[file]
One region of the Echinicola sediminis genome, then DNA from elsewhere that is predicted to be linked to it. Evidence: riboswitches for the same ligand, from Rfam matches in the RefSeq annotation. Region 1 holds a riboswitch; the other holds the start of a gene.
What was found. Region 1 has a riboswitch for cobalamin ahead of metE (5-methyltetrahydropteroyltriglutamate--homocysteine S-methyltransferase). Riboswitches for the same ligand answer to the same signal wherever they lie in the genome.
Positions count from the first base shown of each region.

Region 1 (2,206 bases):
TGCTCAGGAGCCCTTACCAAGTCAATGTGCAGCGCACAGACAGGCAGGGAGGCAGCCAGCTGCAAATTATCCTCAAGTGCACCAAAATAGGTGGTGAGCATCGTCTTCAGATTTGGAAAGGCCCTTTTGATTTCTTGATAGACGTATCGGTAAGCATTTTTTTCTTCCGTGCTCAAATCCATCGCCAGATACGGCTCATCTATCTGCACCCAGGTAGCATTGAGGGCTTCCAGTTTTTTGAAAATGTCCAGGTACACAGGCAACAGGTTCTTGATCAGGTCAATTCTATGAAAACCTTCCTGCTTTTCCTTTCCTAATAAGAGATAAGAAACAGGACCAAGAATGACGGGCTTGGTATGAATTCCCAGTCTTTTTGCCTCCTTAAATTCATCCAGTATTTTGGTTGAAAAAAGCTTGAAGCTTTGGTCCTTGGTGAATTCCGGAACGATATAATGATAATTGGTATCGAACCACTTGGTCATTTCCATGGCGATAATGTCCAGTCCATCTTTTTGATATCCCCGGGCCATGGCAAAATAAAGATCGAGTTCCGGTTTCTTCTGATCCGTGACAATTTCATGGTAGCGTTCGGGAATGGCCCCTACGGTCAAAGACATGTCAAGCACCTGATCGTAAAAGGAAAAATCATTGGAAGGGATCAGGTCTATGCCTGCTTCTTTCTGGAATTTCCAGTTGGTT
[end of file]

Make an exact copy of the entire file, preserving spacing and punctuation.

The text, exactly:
One region of the Echinicola sediminis genome, then DNA from elsewhere that is predicted to be linked to it. Evidence: riboswitches for the same ligand, from Rfam matches in the RefSeq annotation. Region 1 holds a riboswitch; the other holds the start of a gene.
What was found. Region 1 has a riboswitch for cobalamin ahead of metE (5-methyltetrahydropteroyltriglutamate--homocysteine S-methyltransferase). Riboswitches for the same ligand answer to the same signal wherever they lie in the genome.
Positions count from the first base shown of each region.

Region 1 (2,206 bases):
TGCTCAGGAGCCCTTACCAAGTCAATGTGCAGCGCACAGACAGGCAGGGAGGCAGCCAGCTGCAAATTATCCTCAAGTGCACCAAAATAGGTGGTGAGCATCGTCTTCAGATTTGGAAAGGCCCTTTTGATTTCTTGATAGACGTATCGGTAAGCATTTTTTTCTTCCGTGCTCAAATCCATCGCCAGATACGGCTCATCTATCTGCACCCAGGTAGCATTGAGGGCTTCCAGTTTTTTGAAAATGTCCAGGTACACAGGCAACAGGTTCTTGATCAGGTCAATTCTATGAAAACCTTCCTGCTTTTCCTTTCCTAATAAGAGATAAGAAACAGGACCAAGAATGACGGGCTTGGTATGAATTCCCAGTCTTTTTGCCTCCTTAAATTCATCCAGTATTTTGGTTGAAAAAAGCTTGAAGCTTTGGTCCTTGGTGAATTCCGGAACGATATAATGATAATTGGTATCGAACCACTTGGTCATTTCCATGGCGATAATGTCCAGTCCATCTTTTTGATATCCCCGGGCCATGGCAAAATAAAGATCGAGTTCCGGTTTCTTCTGATCCGTGACAATTTCATGGTAGCGTTCGGGAATGGCCCCTACGGTCAAAGACATGTCAAGCACCTGATCGTAAAAGGAAAAATCATTGGAAGGGATCAGGTCTATGCCTGCTTCTTTCTGGAATTTCCAGTTGGTT